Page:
Strong order demand in North America

“North America dealer inventory increased, but by less than a year ago. And end user demand was lower. Both contributed to the sales decline in North America. However, order activity in North America has been very strong, which has contributed to the increase in the backlog. The Middle East and Brazil remain weak..”

Increases oil and gas rigs means more demand for equipment

“The number of oil and gas rigs in service continues to increase and has more than doubled the lows that were reached last May. This has resulted in an increase in aftermarket parts demand to support the overhaul and rebuild of well servicing fleets. We are also seeing a significant increase in demand for our large reciprocating engines used for midstream gas compression applications. Demand for drilling and production application remains very low.”

Positive business sentiments…

“There are several positive sentiments. World business confidence is at a two-year high and world growth is accelerating. There are also positive indicators for North America construction demand. Many states have passed infrastructure bills. Pipeline projects that were previously stuck in permitting are now moving ahead and residential and nonresidential demand in certain parts of the U.S. remains robust. We believe business optimism, which may be contributing to elevated quoting and ordering activity in North America, is partially a reflection of the benefits of pro-business policy in regards to infrastructure and tax reform. However, we don’t expect to see any meaningful impact from these changes until 2018.”

…offset by some risks

“…there are other risks to the outlook that we believe are prudent to take into account. Outside of Asia-Pacific, retail stats for construction industries remain negative. Demand for overhauls and rebuilds in mining and oil and gas could diminish as those units go back to work. Brazil remains weak. The Middle East continues to struggle as a result of lower oil prices. Competitively, the pricing environment remains very challenging. The potential for oversupply of oil could drive volatility in the price of that commodity. And geopolitical uncertainty across the globe is elevated….there’s still a lot of uncertainty in the world. And there’s still the potential for volatility both in commodity prices and oil prices.”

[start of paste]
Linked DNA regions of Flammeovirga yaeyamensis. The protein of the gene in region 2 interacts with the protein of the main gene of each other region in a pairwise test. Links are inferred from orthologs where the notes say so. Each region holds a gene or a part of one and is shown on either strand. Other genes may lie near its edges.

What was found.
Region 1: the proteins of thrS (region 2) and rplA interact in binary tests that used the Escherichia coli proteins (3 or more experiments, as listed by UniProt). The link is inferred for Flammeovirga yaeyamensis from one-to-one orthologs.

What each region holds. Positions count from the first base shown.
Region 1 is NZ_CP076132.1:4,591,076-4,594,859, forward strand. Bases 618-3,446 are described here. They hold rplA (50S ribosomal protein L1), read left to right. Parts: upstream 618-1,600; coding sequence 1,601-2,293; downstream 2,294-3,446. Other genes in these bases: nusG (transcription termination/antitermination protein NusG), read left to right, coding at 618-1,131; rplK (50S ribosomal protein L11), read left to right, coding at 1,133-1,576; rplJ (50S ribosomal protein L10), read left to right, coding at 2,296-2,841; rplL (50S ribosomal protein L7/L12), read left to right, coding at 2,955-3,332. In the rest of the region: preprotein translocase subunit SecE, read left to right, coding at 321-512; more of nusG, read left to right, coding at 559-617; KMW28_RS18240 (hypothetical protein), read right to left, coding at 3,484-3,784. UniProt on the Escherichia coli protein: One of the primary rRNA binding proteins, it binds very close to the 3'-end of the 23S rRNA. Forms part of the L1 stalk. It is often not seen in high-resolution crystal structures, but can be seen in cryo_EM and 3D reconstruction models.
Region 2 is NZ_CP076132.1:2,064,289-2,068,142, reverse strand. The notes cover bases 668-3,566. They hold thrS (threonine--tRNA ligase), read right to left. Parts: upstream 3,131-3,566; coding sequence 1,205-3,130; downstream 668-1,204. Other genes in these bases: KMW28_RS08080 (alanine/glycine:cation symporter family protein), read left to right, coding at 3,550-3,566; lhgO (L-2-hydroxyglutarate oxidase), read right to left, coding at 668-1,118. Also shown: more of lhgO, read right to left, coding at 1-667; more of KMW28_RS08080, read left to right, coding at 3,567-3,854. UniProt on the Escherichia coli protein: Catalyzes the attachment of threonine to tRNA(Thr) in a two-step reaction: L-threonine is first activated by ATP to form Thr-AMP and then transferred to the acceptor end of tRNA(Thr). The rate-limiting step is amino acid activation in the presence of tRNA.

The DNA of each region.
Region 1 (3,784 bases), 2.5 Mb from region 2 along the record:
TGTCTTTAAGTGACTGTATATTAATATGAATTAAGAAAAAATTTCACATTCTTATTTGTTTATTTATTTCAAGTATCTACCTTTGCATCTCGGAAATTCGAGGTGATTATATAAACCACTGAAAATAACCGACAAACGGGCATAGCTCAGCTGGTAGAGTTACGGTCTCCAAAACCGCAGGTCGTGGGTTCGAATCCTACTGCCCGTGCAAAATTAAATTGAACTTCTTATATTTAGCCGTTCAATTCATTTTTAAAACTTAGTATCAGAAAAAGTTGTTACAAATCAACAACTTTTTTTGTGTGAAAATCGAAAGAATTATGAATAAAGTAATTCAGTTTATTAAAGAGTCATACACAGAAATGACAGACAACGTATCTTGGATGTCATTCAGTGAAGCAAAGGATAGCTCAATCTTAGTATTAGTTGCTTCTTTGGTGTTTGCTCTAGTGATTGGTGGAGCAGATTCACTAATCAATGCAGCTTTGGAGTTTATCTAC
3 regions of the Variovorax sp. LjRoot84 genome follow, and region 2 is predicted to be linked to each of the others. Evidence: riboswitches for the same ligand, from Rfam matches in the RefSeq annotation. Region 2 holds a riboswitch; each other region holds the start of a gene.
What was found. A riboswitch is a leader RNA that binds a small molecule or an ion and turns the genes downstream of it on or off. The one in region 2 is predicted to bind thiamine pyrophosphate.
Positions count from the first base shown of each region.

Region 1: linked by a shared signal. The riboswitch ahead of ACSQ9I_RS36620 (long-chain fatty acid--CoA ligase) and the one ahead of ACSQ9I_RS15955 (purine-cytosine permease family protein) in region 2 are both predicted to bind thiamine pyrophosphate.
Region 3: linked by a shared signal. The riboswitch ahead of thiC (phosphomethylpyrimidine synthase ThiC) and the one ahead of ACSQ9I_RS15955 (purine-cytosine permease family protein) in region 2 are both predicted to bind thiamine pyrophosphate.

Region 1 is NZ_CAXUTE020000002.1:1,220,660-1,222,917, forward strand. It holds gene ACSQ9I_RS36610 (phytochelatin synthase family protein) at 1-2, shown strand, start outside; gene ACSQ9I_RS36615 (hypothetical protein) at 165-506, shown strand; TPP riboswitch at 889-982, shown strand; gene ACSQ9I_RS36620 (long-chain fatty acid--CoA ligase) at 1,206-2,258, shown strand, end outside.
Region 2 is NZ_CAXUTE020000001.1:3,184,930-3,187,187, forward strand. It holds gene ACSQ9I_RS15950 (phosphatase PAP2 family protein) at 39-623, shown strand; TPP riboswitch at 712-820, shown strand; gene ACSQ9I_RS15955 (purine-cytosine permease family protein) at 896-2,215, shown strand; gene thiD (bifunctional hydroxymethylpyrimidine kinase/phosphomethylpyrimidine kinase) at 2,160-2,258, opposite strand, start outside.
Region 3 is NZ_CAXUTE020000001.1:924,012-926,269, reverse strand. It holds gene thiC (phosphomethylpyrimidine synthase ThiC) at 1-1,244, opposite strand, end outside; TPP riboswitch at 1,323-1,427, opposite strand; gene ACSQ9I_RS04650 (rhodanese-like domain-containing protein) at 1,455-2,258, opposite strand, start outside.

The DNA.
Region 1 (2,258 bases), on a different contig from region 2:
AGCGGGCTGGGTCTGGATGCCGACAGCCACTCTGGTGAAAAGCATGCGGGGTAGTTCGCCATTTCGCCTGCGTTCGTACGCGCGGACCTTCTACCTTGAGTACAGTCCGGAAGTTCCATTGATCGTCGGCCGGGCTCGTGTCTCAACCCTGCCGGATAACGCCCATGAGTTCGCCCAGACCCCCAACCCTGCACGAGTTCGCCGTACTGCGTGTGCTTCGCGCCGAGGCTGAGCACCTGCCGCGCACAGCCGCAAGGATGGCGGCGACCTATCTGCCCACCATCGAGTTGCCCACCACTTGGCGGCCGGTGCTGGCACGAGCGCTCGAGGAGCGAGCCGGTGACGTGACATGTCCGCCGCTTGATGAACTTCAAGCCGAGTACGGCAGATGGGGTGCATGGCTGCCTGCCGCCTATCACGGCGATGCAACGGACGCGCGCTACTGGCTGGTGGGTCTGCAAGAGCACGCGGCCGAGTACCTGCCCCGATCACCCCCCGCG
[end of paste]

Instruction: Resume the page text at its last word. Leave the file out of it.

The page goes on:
More positive outlook

“The backlog is up $2.7 billion on strong order activity in all segments. China construction equipment industry is robust with industry sales up sharply versus last year. Gas compression demand for reciprocating engines is very strong. And miners’ balance sheets are improving, and they are expecting increases to CapEx…We do believe that there may have been some restocking of dealer shelves in the first quarter. And certainly if you look at the hours of utilization of the mining equipment versus where it was at its depth, kind of middle of last year, mining equipment is being used quite a bit more extensively. And I think that you can conclude from that that it’s driving consumables of filters and fluids and other things like that as well.”

Caterpillar 4Q16 Earnings Call Notes

James Umpleby

Michael DeWalt

China positive